This is an area in which possibilities have been churning about under the Raedwald helmet for some time - but I am neither scholar enough nor economist enough to research properly. The matters bubbling around are roughly:-
1. Global growth has stalled. Firms continue to generate profits by a mix of mergers and acquisitions and exploiting new 'emerging' markets but yield seems to be diminishing
2. More big firms have more market share than ever before; WTO / TTIP are efforts to push the boundaries of global market share by increasing global competition but between the mega global corporates i.e. horizontal not vertical competition
3. Barriers to entry into all sorts of business have grown due to over-regulation favoured and sponsored by global corporates as a way of excluding competition. There is much less competition at the mid and bottom ends of the markets. Global corporates can offer consumers in particular price advantages that can't be bettered.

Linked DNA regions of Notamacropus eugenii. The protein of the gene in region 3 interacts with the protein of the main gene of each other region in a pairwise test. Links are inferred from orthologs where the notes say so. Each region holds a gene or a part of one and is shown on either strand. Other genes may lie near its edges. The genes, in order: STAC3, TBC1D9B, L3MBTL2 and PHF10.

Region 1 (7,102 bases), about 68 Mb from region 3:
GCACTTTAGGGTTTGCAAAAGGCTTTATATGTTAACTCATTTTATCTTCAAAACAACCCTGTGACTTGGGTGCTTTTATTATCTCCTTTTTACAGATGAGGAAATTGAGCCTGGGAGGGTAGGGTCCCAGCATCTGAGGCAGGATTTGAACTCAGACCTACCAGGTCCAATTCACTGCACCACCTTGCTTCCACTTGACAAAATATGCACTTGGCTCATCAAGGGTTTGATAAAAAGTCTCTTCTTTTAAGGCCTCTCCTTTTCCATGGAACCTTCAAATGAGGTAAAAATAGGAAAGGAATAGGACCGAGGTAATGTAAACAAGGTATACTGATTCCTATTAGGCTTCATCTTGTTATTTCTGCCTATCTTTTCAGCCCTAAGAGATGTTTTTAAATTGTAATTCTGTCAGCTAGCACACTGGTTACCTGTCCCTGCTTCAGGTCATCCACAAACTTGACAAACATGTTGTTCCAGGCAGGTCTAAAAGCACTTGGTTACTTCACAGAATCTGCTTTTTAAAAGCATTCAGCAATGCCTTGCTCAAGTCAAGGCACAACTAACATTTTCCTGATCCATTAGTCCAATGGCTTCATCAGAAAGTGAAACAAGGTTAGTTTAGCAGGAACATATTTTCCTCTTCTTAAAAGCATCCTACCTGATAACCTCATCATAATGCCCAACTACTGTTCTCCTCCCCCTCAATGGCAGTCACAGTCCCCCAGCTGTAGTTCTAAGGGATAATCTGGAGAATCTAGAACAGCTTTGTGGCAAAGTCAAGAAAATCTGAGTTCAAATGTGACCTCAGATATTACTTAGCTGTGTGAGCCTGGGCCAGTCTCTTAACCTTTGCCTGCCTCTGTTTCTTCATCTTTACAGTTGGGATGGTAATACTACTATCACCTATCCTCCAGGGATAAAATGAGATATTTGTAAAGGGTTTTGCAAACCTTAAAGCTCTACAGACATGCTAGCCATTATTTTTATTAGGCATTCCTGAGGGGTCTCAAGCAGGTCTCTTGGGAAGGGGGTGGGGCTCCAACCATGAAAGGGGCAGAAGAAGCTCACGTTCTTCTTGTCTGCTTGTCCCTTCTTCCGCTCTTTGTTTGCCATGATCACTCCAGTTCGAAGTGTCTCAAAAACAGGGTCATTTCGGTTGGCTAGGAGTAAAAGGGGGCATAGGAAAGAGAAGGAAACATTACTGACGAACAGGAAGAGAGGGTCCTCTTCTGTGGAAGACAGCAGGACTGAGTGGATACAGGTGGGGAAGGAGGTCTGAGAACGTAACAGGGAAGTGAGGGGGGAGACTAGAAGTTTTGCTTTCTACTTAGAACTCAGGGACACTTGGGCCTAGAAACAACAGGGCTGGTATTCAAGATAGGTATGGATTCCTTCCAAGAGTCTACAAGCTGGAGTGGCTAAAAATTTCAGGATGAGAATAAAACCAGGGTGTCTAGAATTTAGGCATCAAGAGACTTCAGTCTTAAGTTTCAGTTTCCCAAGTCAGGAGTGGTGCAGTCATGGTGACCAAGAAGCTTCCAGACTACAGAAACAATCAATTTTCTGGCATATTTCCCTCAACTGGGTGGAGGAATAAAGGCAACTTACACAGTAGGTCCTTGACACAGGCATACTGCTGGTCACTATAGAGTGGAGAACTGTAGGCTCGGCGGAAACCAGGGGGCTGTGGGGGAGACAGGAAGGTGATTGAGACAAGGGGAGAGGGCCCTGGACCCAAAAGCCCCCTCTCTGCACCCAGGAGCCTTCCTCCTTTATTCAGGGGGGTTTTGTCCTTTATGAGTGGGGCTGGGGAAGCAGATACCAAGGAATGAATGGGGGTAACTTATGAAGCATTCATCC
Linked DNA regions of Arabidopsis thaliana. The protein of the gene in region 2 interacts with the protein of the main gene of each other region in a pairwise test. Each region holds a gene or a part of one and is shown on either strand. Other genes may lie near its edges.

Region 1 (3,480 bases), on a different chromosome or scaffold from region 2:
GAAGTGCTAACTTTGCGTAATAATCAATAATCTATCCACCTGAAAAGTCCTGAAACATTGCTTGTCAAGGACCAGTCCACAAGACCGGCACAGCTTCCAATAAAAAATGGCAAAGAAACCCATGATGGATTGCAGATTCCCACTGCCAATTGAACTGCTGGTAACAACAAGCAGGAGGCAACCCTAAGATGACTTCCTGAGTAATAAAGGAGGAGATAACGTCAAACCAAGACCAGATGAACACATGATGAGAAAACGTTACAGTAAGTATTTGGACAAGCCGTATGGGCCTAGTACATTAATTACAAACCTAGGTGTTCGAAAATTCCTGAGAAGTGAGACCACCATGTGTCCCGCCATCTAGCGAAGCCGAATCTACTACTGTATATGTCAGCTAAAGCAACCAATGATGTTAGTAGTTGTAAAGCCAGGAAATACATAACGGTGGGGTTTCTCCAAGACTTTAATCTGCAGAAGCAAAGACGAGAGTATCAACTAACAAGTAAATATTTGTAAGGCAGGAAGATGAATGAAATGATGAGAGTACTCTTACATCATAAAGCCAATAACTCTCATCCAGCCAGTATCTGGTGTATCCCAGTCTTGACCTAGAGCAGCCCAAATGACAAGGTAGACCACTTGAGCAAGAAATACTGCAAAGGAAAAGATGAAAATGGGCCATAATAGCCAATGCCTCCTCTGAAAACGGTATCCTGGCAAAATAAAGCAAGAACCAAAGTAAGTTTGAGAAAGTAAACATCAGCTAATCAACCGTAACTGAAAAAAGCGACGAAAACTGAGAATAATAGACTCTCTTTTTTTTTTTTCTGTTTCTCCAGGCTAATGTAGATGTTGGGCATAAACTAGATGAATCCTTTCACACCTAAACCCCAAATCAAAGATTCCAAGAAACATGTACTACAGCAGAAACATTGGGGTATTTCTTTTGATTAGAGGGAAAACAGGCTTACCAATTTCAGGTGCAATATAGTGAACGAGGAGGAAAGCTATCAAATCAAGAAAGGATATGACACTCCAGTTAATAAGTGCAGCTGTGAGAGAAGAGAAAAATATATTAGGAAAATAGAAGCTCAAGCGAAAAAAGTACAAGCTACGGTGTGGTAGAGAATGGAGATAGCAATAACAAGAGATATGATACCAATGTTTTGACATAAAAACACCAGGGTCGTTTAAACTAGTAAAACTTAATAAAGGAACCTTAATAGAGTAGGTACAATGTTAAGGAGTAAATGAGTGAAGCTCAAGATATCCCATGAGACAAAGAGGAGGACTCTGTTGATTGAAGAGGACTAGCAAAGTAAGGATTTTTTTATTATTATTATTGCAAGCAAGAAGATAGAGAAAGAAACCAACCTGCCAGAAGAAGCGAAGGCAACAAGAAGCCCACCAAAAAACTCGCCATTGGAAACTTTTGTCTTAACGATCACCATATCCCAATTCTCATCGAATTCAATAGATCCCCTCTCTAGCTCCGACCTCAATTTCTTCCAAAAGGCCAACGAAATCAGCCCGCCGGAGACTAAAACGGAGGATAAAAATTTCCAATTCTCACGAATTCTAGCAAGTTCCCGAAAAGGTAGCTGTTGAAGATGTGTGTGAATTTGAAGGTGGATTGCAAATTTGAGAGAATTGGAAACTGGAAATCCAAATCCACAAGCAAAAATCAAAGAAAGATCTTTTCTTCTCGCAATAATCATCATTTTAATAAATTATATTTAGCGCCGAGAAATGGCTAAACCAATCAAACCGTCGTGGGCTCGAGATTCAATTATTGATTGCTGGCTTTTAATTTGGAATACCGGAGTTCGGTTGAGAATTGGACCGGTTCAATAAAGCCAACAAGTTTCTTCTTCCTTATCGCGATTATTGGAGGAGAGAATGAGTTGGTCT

4. Consumers and buyers / sellers in all markets are better informed than ever before - costs of risk have been radically reduced and market prices are more open and transparent than ever. If there's the prospect of a frost that takes out a yak harvest in Patagonia, London dealers on the yak market react instantly.
Is there a correlation between the growth of firms and the shrinking of global economic growth? Are big firms actually killing growth? Are we at the limits of growth and there's nowhere now to go? Would the world be better off if we broke up all the 'Bells' into mini-Bells? Do more market risk, imperfect knowledge and fragmented markets actually drive stronger growth and make us all better off?
Feel free to shoot me down in flames - happy to crash and burn on this (or be constructively informed, as you will...)